The Fear That Leads To Knowledge & Wisdom

By August 15, 2021Public Blog

Below are two verses that most of us have read and quoted many times.  This is especially true when it comes to being involved in Christian school education.

The fear of the Lord is the beginning of knowledge;  Proverbs 1:7

The fear of the Lord is the beginning of wisdom, and the knowledge of the Holy One is understanding.  Proverbs 9:10

As is too often the case in one’s walk with the Lord, we quote verses like these but never dig deep into their meanings.  In Proverbs 1, the word beginning  means the chief, first or foremost.  It carries with it the meaning of the start of something.  The writer is stating that the fear of the Lord is the essence of true knowledge.

The term translated beginning in Proverbs 9 is a different Hebrew word.  Here, it means the prerequisite.  Before you can get wisdom, you must first fear the Lord.  The verse goes on to tie wisdom to the knowledge of God and understanding.  Warren Wiersbe says when you attend to getting wisdom, you get a deeper knowledge of God.

If the fear of the Lord is the beginning of both knowledge and wisdom, what does it mean to fear God?  As I studied this, I was challenged by several things that others have written.  Wiersbe wrote,

The fear of the Lord comes when we acknowledge from our hearts that He is the Creator, we are the creatures; He’s the Father, we’re His children; He’s the Master, we’re His servants.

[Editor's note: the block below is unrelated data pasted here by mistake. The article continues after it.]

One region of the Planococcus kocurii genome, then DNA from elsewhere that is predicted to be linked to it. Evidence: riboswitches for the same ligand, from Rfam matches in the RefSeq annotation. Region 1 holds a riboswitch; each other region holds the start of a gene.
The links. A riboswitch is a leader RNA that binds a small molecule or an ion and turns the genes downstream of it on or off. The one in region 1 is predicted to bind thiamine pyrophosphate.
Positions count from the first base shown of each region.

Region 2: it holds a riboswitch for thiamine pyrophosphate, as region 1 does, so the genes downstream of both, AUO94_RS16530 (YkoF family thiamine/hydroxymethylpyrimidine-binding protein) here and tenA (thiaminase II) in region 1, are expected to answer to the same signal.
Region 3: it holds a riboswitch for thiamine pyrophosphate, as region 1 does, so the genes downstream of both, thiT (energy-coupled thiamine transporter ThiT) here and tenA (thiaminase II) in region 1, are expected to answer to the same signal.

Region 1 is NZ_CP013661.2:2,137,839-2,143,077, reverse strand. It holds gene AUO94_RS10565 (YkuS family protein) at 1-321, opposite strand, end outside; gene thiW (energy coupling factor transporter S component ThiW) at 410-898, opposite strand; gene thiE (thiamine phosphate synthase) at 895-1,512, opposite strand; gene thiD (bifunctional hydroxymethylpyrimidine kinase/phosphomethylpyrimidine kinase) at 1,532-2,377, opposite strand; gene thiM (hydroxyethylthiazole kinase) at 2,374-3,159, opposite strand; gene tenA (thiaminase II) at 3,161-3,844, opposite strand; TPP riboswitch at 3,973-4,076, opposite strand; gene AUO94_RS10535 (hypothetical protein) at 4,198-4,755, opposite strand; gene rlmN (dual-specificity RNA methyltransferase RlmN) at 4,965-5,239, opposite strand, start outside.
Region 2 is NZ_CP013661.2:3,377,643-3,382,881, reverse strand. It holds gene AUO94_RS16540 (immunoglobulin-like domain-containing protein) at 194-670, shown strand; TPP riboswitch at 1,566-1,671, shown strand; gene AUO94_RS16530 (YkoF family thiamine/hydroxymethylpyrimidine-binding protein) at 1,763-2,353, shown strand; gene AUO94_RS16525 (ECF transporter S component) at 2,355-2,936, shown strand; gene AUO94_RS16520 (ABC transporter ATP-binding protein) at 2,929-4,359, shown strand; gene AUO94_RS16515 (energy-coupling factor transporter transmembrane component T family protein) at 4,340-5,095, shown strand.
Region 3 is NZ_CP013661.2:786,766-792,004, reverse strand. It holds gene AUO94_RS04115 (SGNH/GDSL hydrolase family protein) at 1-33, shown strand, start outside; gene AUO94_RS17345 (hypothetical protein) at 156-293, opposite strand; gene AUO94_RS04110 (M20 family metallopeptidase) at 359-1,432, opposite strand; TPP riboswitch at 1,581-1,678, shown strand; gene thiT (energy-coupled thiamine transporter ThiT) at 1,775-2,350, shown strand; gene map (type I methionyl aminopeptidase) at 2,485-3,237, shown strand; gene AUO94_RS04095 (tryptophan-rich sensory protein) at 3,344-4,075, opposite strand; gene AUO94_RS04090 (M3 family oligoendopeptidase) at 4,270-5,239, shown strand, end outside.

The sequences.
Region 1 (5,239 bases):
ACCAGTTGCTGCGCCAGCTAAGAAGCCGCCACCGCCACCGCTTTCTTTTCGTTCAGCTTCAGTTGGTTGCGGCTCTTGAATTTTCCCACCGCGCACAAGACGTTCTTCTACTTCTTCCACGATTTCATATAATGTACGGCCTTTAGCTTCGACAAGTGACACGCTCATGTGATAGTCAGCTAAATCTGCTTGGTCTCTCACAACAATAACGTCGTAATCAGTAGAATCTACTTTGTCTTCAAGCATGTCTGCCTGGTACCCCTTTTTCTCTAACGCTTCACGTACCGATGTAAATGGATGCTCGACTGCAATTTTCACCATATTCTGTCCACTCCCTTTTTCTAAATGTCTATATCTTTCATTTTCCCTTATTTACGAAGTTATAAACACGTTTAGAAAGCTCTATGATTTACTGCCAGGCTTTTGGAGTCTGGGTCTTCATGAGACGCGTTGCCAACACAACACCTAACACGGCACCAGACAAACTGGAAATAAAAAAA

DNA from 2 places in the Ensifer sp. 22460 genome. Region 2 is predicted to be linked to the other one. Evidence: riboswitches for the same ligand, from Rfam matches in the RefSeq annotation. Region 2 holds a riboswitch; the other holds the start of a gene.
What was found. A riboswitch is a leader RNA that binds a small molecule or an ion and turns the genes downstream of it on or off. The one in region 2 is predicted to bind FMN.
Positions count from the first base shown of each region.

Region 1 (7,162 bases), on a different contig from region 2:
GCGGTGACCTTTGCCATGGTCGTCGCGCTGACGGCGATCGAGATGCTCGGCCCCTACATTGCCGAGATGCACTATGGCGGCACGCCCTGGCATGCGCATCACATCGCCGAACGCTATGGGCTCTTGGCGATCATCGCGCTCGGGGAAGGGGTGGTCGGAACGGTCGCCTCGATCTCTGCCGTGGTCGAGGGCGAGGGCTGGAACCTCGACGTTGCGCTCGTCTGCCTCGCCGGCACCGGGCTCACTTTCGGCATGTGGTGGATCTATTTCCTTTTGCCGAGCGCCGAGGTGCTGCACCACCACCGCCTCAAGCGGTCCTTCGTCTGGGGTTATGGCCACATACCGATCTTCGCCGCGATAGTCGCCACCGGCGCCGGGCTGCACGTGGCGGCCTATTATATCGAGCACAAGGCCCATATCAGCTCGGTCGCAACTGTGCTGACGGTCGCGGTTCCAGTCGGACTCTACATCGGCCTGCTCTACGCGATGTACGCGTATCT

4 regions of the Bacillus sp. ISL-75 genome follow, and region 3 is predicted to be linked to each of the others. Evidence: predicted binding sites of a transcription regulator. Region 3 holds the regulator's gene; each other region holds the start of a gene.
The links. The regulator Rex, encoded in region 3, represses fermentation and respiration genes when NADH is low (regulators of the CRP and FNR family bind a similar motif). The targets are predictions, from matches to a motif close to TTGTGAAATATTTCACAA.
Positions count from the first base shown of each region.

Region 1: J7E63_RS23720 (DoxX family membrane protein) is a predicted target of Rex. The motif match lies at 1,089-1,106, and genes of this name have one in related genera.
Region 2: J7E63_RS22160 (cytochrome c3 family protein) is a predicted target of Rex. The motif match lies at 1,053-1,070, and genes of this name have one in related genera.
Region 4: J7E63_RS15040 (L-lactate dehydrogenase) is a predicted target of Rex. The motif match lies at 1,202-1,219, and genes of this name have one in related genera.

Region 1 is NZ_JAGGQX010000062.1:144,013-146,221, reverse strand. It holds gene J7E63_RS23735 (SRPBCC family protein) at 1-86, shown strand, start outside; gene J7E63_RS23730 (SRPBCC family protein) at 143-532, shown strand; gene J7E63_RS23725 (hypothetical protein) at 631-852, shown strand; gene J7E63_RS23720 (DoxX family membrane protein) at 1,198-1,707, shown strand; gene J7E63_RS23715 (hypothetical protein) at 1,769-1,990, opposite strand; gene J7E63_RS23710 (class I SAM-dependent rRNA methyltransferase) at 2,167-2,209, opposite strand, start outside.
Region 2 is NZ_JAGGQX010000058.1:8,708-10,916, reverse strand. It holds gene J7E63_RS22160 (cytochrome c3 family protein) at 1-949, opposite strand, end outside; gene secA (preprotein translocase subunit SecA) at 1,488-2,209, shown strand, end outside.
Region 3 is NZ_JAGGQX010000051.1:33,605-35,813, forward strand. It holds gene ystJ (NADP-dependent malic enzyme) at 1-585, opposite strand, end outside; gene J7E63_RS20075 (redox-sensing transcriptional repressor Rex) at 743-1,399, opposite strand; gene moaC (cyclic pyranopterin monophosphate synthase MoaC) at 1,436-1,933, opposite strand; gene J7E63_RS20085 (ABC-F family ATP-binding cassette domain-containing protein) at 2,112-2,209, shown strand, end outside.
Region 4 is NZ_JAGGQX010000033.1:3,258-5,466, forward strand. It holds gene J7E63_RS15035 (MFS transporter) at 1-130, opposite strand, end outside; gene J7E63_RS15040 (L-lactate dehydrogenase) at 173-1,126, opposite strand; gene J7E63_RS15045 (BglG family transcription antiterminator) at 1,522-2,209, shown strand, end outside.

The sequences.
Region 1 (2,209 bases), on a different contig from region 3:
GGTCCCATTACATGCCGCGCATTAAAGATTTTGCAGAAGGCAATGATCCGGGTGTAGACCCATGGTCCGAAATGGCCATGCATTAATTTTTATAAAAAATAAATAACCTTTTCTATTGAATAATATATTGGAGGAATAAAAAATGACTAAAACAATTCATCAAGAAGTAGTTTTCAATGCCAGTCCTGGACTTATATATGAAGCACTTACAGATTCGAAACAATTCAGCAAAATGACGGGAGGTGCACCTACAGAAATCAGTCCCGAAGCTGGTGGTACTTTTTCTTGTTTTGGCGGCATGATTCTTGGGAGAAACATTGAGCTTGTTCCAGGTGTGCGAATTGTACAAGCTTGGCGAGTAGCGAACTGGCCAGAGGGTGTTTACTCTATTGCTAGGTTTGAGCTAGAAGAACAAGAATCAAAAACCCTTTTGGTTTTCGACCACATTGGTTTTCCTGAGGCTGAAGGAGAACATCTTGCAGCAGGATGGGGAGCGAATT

Charles Bridges defines the fear of the Lord as the affectionate reverence by which the child of God bends himself humbly and carefully to his Father’s law.  Poole’s commentary on Proverbs 1:7 states that the fear of the Lord is the foundation without which all other knowledge is vain and useless.

Recently, I was viewing a Q&A session at the 2021 Fellowship Conference when a participant asked the panel what does the fear of the Lord look like to the everyday Christian.  This man explained that when he first became a Christian, he had a real awareness of the fear of God but he seemed to have lost it over the years.

Michael Durham of Real Truth Matters first defined the fear of the Lord this way.

A biblically balanced view of who God is that leaves you absolutely awed by Him. You do not fear God until you see Him as He is faithfully revealed in Scripture.

He went on to explain that the problem with Christians not fearing God arises from a skewed view of who He is.  If you emphasize God’s love over His other attributes, you end up with no honor or respect of God.  This is because you see Him as this syrupy, kind, gentle, meek God.  However, if you only define God by His attribute of justice, you will never draw near to Him because you will be morbidly afraid of Him.  We will only fear God when we know God as He is faithfully revealed in Scripture.

Today, we are seeing many Christian “celebrities” leaving the faith.  They, for some reason or another, no longer claim to be Christians.  In fact, some of them are offering counsel and courses on how to deconstruct your faith. Dennis Hanbarger posted an interesting statement on social media related to all of these deconstruction stories.

I’m noticing that so many deconstruction stories, when distilled down, essentially amount to: “God isn’t who I wanted Him to be.”